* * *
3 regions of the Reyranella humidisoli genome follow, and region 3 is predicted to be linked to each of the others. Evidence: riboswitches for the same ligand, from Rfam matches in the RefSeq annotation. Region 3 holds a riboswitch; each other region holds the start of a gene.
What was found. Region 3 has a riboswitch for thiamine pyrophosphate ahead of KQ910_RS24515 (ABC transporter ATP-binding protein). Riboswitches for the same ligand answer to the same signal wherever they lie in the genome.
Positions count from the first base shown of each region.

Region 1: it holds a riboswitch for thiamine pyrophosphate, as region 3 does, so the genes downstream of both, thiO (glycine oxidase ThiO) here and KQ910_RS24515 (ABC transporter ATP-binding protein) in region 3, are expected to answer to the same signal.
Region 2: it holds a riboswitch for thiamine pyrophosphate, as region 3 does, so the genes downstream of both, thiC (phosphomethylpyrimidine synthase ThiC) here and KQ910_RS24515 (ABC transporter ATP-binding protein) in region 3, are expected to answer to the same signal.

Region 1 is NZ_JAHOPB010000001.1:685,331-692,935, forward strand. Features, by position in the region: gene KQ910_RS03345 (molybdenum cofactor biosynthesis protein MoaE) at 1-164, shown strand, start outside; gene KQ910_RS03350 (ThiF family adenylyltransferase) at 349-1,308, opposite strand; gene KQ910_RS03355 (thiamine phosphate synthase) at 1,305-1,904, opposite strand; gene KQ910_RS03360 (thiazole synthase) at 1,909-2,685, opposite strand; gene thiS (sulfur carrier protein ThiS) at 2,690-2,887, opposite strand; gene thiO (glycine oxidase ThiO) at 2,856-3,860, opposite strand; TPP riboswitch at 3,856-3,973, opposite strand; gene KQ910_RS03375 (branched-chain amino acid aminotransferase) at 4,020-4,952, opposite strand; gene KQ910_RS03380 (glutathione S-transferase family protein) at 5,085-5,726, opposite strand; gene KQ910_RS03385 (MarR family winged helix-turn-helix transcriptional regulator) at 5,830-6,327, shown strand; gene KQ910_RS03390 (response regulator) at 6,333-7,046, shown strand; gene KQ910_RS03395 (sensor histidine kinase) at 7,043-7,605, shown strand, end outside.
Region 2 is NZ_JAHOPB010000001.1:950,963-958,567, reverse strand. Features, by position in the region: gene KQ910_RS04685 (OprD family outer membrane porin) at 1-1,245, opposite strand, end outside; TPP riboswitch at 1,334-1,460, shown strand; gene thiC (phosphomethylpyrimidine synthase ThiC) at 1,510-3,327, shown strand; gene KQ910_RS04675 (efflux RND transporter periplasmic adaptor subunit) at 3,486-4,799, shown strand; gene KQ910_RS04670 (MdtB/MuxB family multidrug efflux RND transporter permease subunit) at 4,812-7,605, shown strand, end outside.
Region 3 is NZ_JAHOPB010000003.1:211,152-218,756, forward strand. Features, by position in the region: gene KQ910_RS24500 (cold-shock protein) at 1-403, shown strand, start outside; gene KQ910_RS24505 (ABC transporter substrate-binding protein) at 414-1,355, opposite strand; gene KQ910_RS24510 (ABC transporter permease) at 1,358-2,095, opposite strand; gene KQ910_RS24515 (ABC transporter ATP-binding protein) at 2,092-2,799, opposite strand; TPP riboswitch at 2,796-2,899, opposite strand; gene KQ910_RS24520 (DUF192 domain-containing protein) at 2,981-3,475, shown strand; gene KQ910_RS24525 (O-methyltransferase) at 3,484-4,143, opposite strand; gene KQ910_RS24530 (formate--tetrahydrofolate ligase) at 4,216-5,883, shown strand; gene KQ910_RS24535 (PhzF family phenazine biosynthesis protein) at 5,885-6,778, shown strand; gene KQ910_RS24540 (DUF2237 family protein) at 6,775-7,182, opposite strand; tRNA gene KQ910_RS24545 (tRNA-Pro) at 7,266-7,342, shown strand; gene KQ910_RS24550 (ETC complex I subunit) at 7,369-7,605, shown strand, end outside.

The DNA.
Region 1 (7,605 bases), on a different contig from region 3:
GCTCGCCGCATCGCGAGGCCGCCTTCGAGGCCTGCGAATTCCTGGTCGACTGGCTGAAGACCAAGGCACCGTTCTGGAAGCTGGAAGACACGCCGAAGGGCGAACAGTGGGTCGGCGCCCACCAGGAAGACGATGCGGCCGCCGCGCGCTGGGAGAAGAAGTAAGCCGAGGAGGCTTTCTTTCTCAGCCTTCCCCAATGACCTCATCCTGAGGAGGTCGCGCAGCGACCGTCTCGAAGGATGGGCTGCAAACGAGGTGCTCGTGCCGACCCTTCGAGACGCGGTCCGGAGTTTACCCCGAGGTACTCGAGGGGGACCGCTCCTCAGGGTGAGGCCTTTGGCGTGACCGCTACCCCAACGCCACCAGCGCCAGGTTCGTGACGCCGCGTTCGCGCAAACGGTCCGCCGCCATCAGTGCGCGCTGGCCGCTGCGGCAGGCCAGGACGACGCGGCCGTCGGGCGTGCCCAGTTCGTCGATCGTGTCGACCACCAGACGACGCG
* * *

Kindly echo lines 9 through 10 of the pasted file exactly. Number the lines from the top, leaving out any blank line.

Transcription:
The DNA.
Region 1 (7,605 bases), on a different contig from region 3: